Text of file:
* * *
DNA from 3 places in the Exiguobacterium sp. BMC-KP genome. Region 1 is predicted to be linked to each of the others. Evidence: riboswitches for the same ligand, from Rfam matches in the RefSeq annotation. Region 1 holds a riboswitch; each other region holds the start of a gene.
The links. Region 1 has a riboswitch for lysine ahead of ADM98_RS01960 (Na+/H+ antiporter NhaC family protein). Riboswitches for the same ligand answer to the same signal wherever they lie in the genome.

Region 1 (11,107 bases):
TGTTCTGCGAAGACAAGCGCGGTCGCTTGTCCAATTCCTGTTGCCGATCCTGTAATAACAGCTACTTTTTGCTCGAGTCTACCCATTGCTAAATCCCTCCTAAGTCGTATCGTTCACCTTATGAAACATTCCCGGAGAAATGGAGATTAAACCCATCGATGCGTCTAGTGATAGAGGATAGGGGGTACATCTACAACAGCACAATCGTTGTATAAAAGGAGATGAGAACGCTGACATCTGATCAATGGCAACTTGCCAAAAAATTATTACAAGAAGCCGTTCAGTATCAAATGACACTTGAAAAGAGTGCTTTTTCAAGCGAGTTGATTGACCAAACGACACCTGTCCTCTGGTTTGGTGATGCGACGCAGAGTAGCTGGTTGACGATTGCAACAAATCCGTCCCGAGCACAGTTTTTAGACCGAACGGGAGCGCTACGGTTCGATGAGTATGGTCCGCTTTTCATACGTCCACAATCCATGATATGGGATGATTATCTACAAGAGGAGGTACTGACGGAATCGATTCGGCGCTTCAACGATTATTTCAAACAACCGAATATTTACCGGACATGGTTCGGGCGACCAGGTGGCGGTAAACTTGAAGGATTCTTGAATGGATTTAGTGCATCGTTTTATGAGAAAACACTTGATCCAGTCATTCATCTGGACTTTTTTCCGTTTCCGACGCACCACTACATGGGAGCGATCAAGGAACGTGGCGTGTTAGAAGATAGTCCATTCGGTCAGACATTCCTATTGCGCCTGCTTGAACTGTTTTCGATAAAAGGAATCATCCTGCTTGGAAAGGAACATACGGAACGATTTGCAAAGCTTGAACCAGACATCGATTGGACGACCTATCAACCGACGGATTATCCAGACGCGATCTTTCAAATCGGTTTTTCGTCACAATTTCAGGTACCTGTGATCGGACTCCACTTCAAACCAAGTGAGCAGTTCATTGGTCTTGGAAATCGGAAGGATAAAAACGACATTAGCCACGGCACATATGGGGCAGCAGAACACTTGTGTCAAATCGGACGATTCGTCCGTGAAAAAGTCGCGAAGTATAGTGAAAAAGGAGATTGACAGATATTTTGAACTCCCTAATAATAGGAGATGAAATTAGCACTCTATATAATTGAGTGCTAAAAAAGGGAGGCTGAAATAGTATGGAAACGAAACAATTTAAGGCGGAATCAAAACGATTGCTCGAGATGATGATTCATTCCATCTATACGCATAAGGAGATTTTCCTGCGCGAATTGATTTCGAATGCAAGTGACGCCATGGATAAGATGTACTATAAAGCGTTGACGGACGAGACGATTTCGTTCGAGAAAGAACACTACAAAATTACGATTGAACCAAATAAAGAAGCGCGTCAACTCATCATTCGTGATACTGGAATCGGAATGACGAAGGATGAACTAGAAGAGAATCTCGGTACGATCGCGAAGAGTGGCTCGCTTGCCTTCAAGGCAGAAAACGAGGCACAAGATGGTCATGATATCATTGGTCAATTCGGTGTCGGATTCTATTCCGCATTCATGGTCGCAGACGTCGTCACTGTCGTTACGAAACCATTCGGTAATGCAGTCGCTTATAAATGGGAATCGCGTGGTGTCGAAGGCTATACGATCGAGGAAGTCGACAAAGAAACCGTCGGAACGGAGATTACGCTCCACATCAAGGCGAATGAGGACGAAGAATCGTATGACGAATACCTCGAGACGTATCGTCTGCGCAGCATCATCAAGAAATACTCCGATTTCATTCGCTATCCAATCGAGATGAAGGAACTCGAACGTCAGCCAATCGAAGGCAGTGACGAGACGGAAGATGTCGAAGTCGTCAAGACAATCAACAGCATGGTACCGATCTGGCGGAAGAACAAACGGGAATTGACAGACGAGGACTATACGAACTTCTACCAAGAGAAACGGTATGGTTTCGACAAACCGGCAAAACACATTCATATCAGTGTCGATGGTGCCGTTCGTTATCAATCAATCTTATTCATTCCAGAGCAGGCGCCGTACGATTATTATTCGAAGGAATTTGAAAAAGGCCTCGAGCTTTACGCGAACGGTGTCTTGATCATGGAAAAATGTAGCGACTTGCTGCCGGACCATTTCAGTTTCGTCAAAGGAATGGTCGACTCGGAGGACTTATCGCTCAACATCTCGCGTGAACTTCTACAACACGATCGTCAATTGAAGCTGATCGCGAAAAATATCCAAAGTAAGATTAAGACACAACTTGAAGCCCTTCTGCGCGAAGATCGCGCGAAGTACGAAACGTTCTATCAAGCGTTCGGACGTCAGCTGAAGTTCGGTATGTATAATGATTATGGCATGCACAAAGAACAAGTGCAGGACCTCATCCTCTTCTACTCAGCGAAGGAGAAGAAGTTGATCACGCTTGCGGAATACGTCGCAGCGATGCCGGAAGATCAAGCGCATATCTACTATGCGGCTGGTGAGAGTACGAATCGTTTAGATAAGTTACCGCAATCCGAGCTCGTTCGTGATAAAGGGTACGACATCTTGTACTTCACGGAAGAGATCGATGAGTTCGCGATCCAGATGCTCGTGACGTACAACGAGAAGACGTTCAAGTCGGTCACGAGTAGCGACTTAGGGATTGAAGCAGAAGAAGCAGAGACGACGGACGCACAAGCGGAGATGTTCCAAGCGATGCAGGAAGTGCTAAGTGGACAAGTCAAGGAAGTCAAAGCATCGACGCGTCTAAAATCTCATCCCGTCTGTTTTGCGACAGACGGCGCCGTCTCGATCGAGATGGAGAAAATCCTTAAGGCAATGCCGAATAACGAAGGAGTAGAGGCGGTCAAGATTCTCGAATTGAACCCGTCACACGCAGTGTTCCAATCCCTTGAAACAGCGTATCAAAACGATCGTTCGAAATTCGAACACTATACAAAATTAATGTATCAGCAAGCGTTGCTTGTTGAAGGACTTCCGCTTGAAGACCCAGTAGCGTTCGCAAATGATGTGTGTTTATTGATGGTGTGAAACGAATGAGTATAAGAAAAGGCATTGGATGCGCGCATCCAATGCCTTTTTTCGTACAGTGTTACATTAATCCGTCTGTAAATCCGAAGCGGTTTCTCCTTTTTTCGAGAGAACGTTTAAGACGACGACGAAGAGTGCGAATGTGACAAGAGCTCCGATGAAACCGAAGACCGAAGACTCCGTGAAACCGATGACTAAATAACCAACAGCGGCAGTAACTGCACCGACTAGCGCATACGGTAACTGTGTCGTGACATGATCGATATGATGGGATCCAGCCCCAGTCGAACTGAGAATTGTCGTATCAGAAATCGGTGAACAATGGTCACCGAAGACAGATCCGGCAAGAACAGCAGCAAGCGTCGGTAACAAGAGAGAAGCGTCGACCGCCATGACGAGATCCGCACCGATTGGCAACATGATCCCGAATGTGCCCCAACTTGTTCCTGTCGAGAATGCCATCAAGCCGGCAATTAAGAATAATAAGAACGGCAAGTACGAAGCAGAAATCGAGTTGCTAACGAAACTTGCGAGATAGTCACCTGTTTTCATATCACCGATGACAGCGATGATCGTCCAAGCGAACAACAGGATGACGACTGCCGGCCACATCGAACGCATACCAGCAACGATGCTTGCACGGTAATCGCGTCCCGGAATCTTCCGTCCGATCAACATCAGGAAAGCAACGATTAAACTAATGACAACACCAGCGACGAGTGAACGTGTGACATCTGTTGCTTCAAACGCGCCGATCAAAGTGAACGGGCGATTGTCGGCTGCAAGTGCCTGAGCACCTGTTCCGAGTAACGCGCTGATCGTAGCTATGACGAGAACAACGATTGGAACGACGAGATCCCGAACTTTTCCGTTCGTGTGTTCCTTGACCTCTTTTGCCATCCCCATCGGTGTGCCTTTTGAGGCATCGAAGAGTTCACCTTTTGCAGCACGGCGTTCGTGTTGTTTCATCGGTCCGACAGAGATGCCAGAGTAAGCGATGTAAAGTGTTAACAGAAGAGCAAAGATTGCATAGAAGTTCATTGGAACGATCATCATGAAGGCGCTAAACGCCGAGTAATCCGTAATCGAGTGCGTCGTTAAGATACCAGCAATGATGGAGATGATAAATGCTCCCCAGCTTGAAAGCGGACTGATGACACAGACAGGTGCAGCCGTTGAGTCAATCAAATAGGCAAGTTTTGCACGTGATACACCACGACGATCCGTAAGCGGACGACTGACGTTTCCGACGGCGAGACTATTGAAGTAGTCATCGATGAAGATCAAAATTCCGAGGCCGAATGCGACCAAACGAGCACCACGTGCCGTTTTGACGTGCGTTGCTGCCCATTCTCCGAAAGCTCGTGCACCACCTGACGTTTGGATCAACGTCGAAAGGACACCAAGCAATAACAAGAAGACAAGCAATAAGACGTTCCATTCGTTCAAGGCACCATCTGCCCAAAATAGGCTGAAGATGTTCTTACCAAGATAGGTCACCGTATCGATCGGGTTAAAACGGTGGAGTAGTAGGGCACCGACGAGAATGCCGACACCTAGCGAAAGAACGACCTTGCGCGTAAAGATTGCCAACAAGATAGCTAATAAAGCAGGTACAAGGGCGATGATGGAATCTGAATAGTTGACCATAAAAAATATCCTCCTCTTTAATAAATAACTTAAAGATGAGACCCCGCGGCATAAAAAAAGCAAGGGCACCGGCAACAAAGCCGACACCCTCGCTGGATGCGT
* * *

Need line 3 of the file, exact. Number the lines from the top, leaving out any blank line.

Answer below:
Region 1 (11,107 bases):